Trump Administration

AL DIAZ / MIAMI HERALD

National Democrats are using the White House’s decision not to grant Temporary Protected Status for the Bahamas after Hurricane Dorian as a political argument against the Trump administration’s immigration policies.

Five presidential candidates signed onto a bill introduced by Democratic New Jersey Sen. Bob Menendez on Thursday, a day after media reports emerged that the White House wasn’t considering TPS for the Bahamas. They argued that the U.S. has a moral responsibility to accept hurricane victims.

There are renewed calls for Supreme Court Justice Brett Kavanaugh to be impeached, after an essay in the New York Times, excerpting a book by Times reporters, was published this weekend.

Commerce Secretary Wilbur Ross is under the microscope again, amid fresh allegations of meddling with a government scientific agency.

The latest storm to engulf the secretary began Sept. 1, when weather forecasters in Birmingham, Ala., issued a tweet saying Hurricane Dorian posed no threat to their state.

President Trump has promised to help the Bahamas recover from Hurricane Dorian, the devastating storm that has decimated parts of the island nation.

The United States is not only concerned about the Bahamian people, but also the national security implications if China steps in to help fill the country's vast needs, according to current and former U.S. officials.

Parts of the Bahamas are only about 50 miles off the coast of Florida, raising concerns about the potential for such a powerful economic and political adversary to gain a greater foothold in such proximity.

While many Capitol Hill Republicans would like to avoid another public debate about whether to repeal the Affordable Care Act, President Trump and his appointees keep bringing it up — promising their own health plan that would be "phenomenal" and make the GOP "the party of health care."

The children of some U.S. military members and government workers overseas will have a harder time getting citizenship under a Trump administration policy announced Wednesday.

The changes will affect a relatively small number of people. But the announcement touched off widespread confusion and outrage — with immigrant and veterans' advocates questioning why the administration would change the rules for people who are serving their country.

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COMMENTARY

There’s a video Venezuelan expats are sharing on WhatsApp like a bottle of Cacique rum at a beach party.

It’s got a guy dressed as Venezuelan President Nicolás Maduro, shackled in a small cage, being paraded around a plaza in Spain by an effigy of Donald Trump. “Maduro” is dressed in one of his garish Venezuelan-flag track suits, making vulgar gestures to the crowd, as a smiling “Trump” takes the captured despot on a perp walk.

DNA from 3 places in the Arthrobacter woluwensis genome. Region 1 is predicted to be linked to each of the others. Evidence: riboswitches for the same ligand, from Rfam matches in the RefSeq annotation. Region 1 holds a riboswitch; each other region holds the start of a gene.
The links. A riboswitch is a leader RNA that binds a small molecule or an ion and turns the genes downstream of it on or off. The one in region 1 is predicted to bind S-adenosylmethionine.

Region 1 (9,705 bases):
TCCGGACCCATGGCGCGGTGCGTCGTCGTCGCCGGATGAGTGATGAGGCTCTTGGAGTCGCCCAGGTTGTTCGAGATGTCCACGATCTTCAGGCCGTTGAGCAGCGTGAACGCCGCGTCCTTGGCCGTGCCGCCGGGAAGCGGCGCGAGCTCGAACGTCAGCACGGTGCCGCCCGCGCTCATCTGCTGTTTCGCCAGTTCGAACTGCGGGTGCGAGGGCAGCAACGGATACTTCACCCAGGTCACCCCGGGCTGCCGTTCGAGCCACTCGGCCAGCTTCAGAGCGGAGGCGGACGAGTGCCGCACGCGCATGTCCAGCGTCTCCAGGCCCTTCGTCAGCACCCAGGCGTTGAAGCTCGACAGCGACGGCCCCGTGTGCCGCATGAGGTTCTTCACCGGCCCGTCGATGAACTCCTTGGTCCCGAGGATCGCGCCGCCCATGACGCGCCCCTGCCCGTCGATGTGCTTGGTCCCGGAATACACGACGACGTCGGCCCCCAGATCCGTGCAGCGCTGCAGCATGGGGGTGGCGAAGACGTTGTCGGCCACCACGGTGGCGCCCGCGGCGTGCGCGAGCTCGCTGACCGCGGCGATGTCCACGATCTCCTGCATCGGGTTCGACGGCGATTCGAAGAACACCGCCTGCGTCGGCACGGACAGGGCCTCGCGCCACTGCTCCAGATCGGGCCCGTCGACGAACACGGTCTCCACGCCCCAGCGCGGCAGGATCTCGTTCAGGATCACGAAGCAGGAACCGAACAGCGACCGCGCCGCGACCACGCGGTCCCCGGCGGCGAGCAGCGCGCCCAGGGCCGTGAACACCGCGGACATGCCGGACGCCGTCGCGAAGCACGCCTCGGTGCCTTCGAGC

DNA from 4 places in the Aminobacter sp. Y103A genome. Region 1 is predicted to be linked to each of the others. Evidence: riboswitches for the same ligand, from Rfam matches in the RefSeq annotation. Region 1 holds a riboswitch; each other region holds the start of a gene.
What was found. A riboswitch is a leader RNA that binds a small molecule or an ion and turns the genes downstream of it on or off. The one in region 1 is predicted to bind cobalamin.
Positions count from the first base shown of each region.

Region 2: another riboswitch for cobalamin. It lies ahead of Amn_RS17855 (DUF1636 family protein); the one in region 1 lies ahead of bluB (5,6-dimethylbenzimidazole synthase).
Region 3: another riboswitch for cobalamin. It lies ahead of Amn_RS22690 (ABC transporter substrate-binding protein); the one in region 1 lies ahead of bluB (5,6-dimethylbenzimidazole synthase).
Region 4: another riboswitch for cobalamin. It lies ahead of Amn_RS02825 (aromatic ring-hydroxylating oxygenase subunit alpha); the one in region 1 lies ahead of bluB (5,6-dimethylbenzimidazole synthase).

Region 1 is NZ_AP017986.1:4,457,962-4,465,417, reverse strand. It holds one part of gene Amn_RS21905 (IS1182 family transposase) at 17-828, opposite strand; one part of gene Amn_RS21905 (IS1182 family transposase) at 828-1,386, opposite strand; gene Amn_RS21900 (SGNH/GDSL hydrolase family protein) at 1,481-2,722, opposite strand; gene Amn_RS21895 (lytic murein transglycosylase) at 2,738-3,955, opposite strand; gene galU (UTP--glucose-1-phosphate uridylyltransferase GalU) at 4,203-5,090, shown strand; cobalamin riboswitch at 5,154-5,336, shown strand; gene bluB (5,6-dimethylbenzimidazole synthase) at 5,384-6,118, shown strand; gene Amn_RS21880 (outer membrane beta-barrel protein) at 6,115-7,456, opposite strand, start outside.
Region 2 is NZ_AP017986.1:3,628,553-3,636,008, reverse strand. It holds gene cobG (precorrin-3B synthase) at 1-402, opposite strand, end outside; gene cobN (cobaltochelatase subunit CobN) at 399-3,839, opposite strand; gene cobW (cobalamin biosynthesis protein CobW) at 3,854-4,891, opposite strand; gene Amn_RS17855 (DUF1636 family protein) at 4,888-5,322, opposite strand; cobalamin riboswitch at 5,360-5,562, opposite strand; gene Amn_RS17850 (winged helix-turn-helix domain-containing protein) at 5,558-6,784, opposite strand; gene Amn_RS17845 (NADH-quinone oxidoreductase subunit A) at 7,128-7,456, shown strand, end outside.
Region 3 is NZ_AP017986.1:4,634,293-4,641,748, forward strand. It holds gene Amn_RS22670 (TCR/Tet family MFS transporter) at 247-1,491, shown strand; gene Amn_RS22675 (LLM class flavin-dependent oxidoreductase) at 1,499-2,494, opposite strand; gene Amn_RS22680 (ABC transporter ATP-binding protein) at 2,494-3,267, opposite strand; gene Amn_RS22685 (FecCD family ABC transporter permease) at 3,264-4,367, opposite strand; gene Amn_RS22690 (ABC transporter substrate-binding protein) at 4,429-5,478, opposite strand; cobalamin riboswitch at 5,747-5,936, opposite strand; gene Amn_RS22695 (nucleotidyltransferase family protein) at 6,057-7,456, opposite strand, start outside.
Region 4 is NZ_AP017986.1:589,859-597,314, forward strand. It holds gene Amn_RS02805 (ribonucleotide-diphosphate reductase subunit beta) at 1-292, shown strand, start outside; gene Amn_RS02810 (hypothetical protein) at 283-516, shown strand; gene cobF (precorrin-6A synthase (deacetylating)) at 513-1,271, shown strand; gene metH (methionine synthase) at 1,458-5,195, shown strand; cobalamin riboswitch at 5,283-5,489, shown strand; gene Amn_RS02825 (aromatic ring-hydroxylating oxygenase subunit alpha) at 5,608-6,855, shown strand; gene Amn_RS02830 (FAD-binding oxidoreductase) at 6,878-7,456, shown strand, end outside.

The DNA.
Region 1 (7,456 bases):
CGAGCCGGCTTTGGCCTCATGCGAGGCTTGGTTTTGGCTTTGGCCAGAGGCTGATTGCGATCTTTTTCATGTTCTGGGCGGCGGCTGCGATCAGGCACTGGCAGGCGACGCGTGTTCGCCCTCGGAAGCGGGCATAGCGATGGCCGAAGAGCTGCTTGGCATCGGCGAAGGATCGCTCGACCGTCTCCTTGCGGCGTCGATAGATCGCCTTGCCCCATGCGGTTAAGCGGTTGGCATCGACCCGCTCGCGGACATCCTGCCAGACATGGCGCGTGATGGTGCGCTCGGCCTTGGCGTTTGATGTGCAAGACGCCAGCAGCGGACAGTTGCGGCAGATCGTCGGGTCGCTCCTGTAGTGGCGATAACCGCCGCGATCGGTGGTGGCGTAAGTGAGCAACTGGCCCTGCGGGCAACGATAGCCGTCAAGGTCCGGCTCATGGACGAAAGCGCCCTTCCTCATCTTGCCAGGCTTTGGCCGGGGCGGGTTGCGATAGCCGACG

It’s funny.

It’s also fantasy.

The lunch rush is over at a popular, cozy restaurant in a city somewhere in Missouri. The owner, Lynn, is sipping a glass of pinot grigio as her cooking crew cleans up.

Like thousands of other restaurants across America, Lynn's kitchen is staffed mainly with unauthorized Latino workers. She agreed to openly discuss this employment conundrum if NPR agreed not to give her last name, identify her restaurant, name the city, or even specify the type of cuisine. Like a lot of employers these days, she doesn't want to attract the attention of federal immigration agents.

A federal appeals court in California ruled that migrant children detained by U.S. immigration authorities must be provided with edible food, clean water, and basic hygiene items such as soap and toothbrushes, in accordance with a decades-old court order.

The Justice Department late last week moved to seek the decertification of the union representing hundreds of U.S. immigration judges, ratcheting up a simmering battle over the Trump administration's immigration enforcement policies.

In a move that critics say will hurt plants, animals and other species as they face mounting threats, the Trump administration is making major changes to how the Endangered Species Act is implemented. The U.S. Department of Interior on Monday announced a suite of long-anticipated revisions to the nation's premier wildlife conservation law, which is credited with bringing back the bald eagle and grizzly bears, among other species.

Martin Mejia / AP

Monday night the Trump Administration announced it was slapping a “full economic embargo” on Venezuela. But the U.S.’s latest move against the socialist regime in Caracas isn’t quite what it’s being billed as.

With the legal fight to block a citizenship question from the 2020 census behind them, immigrant rights groups and other advocates are now turning toward what they consider an even greater challenge — getting every person living in the U.S. counted.

Attorney General William Barr ruled Monday that immigrants fearing persecution because of threats against their family members are no longer eligible for asylum.

The case involves a Mexican man (identified as "L-E-A" in court documents) who sought asylum after his family was threatened because his father did not allow drug cartel dealers to use his store for business. That fear of endangerment traditionally has been the basis for legally recognizable claims for asylum.

JOSÉ A. IGLESIAS / MIAMI HERALD

The House of Representatives passed a bill to grant Temporary Protected Status, or TPS, for Venezuelans, the most significant legislative action to date in response to Venezuela’s humanitarian crisis.

The TPS bill, sponsored by Florida Reps. Mario Diaz-Balart, R-Miami, and Darren Soto, D-Kissimmee, heads to the U.S. Senate for consideration a day before the House leaves Washington for a six week recess.

The bill passed by a vote of 272-158, with 39 Republicans and one independent joining 232 Democrats in favor.

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